KOCHI: It’s not easy outlining the anatomy of fear - its eerie depths, tonal variations and ambivalent forms. But Shaju Subramanian attempts exactly that, conjuring an unsettling aesthetics out of bare flesh. The whole expanse of male body becomes his tool, autonomous and eloquent, as he initiates a dialogue on fear and freedom. A contorted torso, a carefree repose, a face emerging out of the tonal play - they all invite you for a closer inspection, to pierce through the skin and find what lies beneath. “My primary subject is man and his anguish, all my visual expressions stem from that core,” says the photographer.
‘Fear and Freedom’ and ‘Cogwheels’, his photo anthologies displayed at Vyloppilli Samskriti Bhavan, create an iconography burning with anxiety, trauma, alienation and collective guilt. You find impressions of physical and emotional unrest in some, while others turn into narratives of defiance and dignity. “Freedom has many dimensions, but for some it’s not accessible in any form. And when you live a busy, mechanical life you don’t have a chance to reflect on the ramifications of fear and freedom,” he says.
Fear and Freedom celebrates the underrated magnificence of male body, but Shaju says he has used it more like an organic apparatus oozing pain.
“Using a male body doesn’t have any gender-specific significance. Body, as a symbol, alludes to much more,” he adds. There is a stark abstract edge to many of his frames and the lensman considers its an instinctive outcome. “It’s a series that evolved on its own. It’s not a preplanned or conscious effort, rather a development triggered by the very process,” he says.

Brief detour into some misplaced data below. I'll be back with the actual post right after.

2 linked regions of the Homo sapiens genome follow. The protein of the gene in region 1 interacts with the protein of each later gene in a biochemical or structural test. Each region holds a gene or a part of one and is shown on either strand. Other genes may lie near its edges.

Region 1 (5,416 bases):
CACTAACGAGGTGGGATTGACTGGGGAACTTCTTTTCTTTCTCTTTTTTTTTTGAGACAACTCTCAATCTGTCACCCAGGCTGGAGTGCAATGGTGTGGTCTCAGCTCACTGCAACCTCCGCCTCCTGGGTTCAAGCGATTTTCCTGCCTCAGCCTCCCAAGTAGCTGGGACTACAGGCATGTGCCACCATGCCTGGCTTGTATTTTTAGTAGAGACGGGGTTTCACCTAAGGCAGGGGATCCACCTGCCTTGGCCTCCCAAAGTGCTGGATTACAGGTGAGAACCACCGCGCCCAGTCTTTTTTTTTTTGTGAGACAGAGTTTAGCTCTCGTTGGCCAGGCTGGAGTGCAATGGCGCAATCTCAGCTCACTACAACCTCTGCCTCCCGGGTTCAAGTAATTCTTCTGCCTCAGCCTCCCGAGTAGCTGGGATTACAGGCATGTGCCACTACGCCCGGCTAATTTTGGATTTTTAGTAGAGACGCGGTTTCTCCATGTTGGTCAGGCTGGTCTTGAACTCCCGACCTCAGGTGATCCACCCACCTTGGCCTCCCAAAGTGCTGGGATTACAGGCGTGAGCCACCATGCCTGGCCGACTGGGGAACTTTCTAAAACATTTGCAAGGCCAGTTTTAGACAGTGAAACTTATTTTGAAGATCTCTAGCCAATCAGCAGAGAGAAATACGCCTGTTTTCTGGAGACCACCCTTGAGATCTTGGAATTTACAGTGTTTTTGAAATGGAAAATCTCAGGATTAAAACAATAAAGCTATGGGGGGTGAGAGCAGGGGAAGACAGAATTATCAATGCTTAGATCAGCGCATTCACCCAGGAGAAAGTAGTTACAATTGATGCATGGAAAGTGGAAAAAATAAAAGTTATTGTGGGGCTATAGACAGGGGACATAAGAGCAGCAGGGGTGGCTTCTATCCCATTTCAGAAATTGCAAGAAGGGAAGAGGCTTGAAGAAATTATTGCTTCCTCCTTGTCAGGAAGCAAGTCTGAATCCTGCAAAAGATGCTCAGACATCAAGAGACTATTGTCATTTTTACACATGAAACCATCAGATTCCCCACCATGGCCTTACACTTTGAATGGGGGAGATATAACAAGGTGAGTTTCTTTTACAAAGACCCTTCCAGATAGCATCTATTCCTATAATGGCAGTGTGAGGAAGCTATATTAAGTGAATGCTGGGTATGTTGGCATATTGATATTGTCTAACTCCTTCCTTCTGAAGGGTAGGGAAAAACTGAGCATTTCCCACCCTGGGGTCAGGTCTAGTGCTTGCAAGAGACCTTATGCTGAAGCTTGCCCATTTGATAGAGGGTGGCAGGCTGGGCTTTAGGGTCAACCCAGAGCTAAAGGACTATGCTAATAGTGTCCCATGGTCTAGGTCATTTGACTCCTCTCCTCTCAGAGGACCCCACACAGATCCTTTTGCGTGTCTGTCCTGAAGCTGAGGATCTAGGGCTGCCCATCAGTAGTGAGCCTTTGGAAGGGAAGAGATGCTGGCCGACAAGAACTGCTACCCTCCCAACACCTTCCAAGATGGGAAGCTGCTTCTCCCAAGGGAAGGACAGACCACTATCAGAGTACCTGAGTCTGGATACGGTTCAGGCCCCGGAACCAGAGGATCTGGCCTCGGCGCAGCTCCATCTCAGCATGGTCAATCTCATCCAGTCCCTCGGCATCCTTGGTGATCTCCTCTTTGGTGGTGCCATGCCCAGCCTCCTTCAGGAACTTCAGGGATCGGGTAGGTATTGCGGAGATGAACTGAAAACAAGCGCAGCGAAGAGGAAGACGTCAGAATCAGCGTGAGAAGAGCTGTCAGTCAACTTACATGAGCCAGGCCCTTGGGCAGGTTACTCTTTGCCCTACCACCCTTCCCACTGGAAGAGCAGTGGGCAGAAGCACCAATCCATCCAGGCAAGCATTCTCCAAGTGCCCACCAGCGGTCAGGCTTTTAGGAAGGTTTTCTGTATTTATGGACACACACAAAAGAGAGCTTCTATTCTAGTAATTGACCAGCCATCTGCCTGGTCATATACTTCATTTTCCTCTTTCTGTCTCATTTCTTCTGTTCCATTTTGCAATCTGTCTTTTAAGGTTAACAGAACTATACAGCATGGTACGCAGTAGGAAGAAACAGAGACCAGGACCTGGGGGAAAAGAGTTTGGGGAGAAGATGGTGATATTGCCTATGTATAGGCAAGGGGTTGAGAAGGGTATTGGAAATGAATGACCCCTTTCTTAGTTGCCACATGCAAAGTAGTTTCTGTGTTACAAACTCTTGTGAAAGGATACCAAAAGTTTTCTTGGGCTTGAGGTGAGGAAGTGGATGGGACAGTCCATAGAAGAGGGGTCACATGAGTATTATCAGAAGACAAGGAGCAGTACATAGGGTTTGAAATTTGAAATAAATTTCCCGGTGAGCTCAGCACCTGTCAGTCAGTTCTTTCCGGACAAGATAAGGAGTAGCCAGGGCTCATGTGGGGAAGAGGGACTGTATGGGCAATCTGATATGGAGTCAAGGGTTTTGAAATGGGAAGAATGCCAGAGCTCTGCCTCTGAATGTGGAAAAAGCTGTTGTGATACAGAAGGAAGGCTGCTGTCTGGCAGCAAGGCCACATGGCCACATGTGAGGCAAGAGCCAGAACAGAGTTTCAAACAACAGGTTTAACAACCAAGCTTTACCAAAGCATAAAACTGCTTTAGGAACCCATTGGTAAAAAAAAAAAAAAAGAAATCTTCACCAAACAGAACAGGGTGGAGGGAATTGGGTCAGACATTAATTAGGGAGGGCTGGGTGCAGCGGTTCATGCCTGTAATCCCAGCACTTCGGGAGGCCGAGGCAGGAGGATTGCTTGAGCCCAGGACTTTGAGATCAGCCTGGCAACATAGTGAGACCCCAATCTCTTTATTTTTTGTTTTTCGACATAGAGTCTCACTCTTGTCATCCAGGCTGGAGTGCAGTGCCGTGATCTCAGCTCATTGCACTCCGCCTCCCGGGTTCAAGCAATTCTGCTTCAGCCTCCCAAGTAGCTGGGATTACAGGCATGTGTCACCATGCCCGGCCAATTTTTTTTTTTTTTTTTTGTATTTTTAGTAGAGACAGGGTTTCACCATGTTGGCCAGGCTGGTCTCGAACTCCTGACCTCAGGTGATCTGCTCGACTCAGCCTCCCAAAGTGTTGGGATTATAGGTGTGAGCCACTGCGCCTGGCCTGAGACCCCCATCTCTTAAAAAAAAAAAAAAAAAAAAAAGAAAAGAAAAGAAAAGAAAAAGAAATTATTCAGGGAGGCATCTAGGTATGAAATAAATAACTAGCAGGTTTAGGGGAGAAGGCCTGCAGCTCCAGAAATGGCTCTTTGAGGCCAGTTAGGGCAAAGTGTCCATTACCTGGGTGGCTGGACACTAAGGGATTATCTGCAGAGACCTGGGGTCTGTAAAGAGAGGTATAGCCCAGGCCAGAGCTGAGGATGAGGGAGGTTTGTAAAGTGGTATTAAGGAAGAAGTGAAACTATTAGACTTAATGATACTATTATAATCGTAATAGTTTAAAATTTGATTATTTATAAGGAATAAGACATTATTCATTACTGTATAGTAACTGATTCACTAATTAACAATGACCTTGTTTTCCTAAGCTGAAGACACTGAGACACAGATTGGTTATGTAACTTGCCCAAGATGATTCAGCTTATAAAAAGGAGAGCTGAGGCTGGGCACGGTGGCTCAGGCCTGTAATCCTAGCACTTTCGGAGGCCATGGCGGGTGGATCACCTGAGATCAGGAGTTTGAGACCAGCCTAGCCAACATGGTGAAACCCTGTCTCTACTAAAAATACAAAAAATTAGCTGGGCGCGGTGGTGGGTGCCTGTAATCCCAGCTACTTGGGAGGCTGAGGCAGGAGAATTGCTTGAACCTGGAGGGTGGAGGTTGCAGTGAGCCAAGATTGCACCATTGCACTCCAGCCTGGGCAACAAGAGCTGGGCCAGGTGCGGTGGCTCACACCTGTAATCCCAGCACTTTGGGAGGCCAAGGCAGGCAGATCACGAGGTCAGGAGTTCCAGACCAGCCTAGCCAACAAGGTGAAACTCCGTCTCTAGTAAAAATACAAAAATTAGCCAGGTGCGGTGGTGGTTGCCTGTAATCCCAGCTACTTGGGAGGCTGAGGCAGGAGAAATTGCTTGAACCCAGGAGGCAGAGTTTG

Cogwheels, the second series, tries to record the ordeal of migrant labourers. “They are spread across India, a never-ending activity that involves displacement and alienation. I have tried to capture its reality through my medium,” he says. Whether it’s the rugged features of an old lady or a kid staring into the camera, his eyes limpid pools of innocence, the works in this series have an evident representational quality. “You can treat your subject in myriad ways. In Cogwheels I have opted for documentary photography and they were clicked during travels,” he says.
Shaju agrees he has tried to explore the possibilities of fine arts in his works, giving them a more subjective and intimate quality. “You develop your visual language through your social interaction. Fear and Freedom is done on Fuji colour negative, but I don’t think the medium should be your first concern. In the sea of digital images what defines your work is ‘why’ not ‘how’,” he says. The exhibition is on till August 9.